Spending a couple of quick days up in Michigan this past week I had a chance to make a few photographs. Here is one of Lake Michigan.

(click on photo to enlarge)

Tuesday, April 28, 2009

Final Stages

Editing the Clowes Hall exhibit is 90% complete. There are still a couple of little things that I am working out. As I discussed earlier I leave the interpretation of an image to the viewer. With that in mind, I do not title my photographs. The location and date of the photograph is all of the information that I provide. I got (stole) this idea from Brett Weston.

Here's a photograph that will be in the Clowes Exhibit. It was made at the Indianapolis Museum of Art in 2008.

(click on the photograph to enlarge)

Tuesday, April 21, 2009


With the help of Satch, I've begun editing the Clowes Hall exhibit. There are a couple of different directions that we are considering. The final idea has not yet revealed itself. In time it will. I hope anyhow, because I've got a lot of work to do to get to final prints!

All multiple exposure photographs are made in-camera. They are not layered in photoshop.

Here's another photo from this past weekend's session.

(click on the photo to enlarge)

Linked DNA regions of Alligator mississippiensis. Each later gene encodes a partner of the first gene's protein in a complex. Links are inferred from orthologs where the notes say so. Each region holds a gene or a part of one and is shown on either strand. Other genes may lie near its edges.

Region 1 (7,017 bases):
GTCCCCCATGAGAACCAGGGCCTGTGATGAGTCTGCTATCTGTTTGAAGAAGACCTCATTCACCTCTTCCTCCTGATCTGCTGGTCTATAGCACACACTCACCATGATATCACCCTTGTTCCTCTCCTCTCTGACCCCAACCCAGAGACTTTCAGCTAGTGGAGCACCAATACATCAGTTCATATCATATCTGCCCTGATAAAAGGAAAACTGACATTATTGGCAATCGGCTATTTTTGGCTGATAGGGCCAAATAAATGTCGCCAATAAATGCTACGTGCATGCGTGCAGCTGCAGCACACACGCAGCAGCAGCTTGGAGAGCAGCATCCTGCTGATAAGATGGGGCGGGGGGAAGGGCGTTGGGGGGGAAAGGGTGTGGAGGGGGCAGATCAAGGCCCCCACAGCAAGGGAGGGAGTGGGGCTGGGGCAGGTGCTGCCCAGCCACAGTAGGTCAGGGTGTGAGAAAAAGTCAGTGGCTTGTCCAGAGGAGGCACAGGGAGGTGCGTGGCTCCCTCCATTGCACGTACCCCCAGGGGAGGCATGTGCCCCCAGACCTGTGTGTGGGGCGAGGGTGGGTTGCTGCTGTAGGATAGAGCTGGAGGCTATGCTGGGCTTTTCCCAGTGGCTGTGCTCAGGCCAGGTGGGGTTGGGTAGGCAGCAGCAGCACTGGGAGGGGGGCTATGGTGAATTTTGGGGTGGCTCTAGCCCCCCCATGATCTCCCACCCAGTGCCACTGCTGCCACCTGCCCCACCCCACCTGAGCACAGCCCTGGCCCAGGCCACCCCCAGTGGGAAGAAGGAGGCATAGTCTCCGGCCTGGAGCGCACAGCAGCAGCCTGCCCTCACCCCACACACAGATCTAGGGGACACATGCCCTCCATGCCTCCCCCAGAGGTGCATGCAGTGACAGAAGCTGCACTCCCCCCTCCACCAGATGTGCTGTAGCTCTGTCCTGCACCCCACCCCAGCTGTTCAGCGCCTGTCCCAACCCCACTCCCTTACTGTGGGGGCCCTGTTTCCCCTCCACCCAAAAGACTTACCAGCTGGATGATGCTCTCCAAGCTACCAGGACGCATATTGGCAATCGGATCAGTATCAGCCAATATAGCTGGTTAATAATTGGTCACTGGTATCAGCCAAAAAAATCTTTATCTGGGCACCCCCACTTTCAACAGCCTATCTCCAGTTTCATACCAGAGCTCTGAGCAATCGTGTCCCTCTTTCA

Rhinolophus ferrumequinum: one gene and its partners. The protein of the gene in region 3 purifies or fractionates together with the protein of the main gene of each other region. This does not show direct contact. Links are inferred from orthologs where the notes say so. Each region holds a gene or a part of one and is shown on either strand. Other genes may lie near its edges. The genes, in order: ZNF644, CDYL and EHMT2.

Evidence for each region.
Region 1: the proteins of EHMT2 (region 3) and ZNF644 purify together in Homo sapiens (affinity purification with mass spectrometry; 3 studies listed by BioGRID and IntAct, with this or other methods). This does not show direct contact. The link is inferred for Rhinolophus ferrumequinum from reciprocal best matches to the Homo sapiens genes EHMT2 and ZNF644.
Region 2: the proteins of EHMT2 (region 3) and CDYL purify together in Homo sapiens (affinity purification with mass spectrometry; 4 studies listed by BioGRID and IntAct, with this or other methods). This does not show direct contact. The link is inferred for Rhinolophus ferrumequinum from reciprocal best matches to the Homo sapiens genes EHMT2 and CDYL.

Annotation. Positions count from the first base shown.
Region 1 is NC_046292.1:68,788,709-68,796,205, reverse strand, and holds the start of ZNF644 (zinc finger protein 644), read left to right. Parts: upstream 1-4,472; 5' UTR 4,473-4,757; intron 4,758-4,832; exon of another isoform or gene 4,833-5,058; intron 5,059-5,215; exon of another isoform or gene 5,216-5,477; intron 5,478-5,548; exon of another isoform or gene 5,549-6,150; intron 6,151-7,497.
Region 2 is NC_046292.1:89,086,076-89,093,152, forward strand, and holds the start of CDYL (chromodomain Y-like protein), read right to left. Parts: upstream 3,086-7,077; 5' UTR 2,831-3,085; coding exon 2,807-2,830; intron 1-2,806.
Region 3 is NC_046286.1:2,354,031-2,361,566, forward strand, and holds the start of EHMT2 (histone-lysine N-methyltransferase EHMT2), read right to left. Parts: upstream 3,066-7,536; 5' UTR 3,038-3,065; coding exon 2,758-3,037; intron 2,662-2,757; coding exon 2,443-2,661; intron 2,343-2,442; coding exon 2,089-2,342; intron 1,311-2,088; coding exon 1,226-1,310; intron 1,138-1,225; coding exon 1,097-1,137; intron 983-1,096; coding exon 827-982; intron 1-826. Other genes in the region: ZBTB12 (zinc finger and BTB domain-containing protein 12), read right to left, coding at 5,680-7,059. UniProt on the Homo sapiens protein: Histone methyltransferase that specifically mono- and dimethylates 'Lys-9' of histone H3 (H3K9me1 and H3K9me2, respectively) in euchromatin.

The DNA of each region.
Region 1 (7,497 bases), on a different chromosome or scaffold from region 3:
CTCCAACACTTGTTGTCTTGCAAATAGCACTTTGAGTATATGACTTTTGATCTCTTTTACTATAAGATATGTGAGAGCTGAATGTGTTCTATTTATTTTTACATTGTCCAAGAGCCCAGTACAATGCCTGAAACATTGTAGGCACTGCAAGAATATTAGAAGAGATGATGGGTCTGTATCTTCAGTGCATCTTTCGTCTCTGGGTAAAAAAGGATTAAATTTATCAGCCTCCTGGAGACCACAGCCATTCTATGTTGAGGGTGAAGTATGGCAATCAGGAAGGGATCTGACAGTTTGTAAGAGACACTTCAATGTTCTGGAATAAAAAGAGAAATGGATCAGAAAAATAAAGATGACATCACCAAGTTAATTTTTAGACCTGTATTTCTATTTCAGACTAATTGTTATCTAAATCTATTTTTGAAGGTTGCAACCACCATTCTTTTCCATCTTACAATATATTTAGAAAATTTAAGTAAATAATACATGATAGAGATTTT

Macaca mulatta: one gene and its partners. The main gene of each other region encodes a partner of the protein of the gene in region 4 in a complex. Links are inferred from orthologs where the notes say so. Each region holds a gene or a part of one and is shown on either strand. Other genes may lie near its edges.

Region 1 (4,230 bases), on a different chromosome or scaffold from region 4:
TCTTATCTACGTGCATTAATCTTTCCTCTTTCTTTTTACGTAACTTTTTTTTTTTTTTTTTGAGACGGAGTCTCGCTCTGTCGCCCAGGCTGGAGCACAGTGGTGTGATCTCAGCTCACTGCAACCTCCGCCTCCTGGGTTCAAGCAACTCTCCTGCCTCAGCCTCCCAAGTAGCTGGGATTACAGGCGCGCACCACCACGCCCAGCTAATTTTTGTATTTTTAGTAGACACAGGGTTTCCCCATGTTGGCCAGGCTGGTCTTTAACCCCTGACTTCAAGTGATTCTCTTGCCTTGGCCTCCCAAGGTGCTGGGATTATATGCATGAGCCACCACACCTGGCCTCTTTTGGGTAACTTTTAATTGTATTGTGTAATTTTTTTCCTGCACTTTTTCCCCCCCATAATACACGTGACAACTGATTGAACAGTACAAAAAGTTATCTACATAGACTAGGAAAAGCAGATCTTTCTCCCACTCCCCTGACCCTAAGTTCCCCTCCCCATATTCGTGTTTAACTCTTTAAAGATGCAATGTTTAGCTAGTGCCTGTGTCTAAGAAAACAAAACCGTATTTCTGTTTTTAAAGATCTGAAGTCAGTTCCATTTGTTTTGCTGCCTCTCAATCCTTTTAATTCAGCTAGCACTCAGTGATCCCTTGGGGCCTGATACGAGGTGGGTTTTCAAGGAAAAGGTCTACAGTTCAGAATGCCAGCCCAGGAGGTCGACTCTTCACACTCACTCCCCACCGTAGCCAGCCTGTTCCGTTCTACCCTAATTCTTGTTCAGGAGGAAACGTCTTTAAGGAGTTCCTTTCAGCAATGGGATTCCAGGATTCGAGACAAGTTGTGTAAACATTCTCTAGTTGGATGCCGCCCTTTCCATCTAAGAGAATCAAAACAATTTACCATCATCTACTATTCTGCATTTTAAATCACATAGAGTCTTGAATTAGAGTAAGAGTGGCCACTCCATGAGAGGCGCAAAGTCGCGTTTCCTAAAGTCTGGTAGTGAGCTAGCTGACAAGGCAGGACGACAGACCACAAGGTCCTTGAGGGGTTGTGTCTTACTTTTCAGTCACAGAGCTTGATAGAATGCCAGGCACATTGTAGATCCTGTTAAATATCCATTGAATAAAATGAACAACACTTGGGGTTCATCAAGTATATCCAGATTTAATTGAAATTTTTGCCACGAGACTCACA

Monday, April 20, 2009


Finishing up making the photographs for the Clowes Hall exhibit this weekend - at least that is what is intended.

Here is an image from that session.

(click on the photograph to enlarge)

Thursday, April 16, 2009

Equivalent 2008

Alfred Stielglitz' Equivalents are alway a source of inspiration.

They are generally recognized as the first photographs intended to free the subject matter from literal interpretation, and, as such, are some of the first completely abstract works of art.*

This photograph was made in Indianapolis in the Spring of 2008.

*From Wikipedia

(click on the photograph to enlarge)

Wednesday, April 15, 2009

Lake Michigan

Lake Michigan has a multitude of personalities that can change from hour to hour and season to season. For the last several years the lake has been a source of renewal, escape and inspiration. This photograph of Lake Michigan was made on a morning in August 2008.